Glaucoma: What the average person should know and why

Glaucoma: What the average person should know and why
Dr. Tina N. Tillis Ophthalmologist Jacksonville, FL

Dr. Tina N. Tillis is a top Ophthalmologist in Jacksonville, . With a passion for the field and an unwavering commitment to their specialty, Dr. Tina N. Tillis is an expert in changing the lives of their patients for the better. Through their designated cause and expertise in the field, Dr. Tina N. Tillis is a prime example... more

Glaucoma is one of the leading causes of blindness in America yet the average person rarely thinks about it or understands what it is. Even scientists still struggling to define what it is and what causes it. What is known is that the end result is loss of vision or blindness.  It is rarely detected early without a thorough eye exam because it is usually a quiet disease. If it goes undetected and untreated it can cause complete blindness.   

What is glaucoma? In the past it was described as elevated pressure in the eye that causes damage to the optic nerve resulting in loss of vision. There are, however, exceptions to this definition. For example, there are people who have low pressures that still meet the criteria to be diagnosed as having glaucoma. There are also people who have elevated pressures but have no other exam findings consistent with the diagnosis of glaucoma. Regardless of whether the pressures are high, low or normal, the common denominator is optic nerve damage. The optic nerve is the main connection of the eye to the brain. I liken it to a cord to a lamp. That cord is made of several little wires that are combined to create a solid cord. If you lose a few wires no real problem but if you lose too many it will begin to affect the connection. Eventually there is not enough of a connection to allow the flow of electricity and therefore there is a loss of light. The optic nerve is similar. It is made of several fibers that correspond to spots of vision.  If enough of these fibers are damaged it affects the flow of information from the eye to the brain and can cause blindness.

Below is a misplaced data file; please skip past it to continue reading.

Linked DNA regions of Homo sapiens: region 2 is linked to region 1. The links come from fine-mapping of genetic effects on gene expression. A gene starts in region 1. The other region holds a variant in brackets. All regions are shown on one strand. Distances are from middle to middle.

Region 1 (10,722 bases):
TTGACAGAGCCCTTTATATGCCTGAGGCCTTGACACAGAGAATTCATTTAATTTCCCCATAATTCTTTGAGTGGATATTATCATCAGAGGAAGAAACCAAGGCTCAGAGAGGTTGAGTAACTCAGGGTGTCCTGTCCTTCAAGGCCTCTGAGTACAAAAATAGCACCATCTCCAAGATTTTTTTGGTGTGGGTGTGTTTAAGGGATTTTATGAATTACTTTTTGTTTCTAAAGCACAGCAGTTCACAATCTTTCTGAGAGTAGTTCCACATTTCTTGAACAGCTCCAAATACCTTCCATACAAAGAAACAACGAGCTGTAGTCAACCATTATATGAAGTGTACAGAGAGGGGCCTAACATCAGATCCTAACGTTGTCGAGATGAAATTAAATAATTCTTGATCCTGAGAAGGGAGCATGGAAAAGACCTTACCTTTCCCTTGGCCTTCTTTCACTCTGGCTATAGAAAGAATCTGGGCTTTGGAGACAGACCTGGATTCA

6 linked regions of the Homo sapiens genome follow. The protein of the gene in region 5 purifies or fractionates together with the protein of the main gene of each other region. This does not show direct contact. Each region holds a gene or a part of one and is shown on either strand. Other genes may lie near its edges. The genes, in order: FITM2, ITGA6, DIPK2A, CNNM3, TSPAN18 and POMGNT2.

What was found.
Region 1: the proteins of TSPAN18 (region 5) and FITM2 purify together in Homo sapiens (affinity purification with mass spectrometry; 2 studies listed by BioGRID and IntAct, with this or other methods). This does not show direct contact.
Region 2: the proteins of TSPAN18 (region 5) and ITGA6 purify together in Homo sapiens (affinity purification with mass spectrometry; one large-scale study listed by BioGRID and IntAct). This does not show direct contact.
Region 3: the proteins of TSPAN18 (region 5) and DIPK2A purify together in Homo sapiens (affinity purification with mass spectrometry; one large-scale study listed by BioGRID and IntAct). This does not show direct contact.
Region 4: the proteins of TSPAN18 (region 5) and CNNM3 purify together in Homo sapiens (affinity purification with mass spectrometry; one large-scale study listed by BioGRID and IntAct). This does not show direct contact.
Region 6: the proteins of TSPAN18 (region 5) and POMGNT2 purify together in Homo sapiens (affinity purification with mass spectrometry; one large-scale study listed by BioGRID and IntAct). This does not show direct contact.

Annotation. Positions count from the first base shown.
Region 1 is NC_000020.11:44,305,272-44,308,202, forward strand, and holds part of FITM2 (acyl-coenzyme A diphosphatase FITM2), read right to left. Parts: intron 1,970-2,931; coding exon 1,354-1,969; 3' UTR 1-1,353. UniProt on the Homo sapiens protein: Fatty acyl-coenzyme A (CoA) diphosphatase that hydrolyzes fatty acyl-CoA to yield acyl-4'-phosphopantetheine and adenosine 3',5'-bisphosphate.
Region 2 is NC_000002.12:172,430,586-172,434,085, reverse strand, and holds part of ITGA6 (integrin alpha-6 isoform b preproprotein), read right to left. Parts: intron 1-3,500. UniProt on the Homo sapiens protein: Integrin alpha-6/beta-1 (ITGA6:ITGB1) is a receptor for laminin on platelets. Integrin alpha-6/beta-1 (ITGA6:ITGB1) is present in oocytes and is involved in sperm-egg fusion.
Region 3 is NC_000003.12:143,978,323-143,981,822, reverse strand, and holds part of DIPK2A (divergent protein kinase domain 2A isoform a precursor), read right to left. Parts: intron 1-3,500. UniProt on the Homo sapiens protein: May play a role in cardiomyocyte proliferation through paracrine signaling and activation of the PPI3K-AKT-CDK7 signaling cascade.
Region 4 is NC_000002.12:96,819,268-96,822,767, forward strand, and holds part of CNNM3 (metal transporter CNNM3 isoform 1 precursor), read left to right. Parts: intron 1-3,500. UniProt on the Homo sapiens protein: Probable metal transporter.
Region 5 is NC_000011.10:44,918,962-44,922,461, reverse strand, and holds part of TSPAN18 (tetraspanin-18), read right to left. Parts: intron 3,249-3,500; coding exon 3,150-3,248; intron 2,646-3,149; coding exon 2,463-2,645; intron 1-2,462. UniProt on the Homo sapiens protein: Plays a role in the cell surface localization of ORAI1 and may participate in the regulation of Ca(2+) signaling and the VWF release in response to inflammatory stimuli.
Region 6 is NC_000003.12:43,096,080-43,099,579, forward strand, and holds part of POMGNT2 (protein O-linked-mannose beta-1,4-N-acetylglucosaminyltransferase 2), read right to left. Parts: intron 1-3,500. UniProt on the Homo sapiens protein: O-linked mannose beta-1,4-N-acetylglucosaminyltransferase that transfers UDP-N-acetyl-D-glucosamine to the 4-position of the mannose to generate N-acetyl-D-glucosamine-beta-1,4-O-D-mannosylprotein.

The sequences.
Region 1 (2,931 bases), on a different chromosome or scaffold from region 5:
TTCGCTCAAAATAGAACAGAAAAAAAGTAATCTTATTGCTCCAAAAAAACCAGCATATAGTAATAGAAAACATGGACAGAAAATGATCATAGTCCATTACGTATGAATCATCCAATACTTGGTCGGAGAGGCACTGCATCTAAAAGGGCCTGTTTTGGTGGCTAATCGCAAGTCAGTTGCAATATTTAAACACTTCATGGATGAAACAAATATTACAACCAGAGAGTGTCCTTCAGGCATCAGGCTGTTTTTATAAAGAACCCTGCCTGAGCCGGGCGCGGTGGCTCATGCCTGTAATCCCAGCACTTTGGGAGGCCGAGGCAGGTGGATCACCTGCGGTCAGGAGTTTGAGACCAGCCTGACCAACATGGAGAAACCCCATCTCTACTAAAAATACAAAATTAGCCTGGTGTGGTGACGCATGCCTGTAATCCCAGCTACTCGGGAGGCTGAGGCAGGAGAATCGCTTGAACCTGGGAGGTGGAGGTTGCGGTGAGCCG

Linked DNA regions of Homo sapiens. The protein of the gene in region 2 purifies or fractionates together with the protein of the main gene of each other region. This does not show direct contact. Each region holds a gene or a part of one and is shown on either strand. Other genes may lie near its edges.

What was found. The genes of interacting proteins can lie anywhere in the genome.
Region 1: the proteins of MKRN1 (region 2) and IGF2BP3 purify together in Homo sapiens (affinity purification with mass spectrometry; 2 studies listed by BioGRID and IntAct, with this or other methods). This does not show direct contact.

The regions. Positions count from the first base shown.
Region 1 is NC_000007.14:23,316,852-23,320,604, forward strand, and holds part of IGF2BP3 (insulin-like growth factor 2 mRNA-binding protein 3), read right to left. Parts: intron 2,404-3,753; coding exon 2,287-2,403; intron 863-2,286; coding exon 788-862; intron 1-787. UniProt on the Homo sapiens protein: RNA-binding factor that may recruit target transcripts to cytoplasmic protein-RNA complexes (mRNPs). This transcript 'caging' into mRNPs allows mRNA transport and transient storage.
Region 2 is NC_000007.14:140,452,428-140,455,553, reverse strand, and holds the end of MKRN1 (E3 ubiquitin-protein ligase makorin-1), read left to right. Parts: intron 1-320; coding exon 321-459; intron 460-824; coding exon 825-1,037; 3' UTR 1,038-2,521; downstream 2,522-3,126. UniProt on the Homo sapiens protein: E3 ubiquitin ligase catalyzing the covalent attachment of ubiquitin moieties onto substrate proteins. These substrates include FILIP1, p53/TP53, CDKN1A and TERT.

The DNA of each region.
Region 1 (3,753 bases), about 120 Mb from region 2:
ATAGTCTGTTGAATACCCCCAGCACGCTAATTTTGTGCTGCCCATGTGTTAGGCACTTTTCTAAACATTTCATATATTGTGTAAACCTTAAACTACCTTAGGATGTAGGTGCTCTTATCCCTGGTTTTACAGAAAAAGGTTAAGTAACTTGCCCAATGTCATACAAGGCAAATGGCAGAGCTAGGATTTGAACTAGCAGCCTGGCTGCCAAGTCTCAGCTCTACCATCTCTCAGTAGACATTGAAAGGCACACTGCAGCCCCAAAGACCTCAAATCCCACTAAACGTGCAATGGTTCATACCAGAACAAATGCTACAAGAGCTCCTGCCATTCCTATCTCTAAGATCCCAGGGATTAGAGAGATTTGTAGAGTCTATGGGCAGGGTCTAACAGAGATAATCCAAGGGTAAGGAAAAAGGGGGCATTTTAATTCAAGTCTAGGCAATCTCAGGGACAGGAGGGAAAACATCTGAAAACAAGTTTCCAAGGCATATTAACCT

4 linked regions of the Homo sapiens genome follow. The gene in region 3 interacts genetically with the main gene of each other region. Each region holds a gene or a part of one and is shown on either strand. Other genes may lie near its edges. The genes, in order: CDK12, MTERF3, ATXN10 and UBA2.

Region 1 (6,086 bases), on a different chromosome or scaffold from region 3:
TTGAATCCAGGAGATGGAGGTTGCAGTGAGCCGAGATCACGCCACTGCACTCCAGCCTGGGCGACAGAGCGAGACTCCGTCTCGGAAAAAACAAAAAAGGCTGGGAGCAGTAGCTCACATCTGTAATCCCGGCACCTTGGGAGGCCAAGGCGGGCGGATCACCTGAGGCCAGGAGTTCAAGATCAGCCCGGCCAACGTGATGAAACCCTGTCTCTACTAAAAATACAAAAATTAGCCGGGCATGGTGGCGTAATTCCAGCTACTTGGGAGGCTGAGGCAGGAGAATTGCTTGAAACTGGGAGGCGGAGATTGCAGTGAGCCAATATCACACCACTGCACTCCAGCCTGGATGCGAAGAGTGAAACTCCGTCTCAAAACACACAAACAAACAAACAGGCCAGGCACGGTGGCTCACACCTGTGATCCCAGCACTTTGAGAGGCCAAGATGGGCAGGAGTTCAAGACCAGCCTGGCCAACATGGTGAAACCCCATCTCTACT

There is no cure but there is control. Screening for glaucoma includes measurement of the vision and the eye pressure. Additional evaluation of the optic nerve is done by the physician’s direct observation. Technology now allows a more objective evaluation of the optic nerve for damage. The peripheral vision is usually the first part of the vision affected by glaucoma. A Visual Field test is necessary to assess early loss. Treatment can help control the eye pressures and prevent loss of vision. Treatment options consist of medicinal eye drops, laser treatments and actual surgery.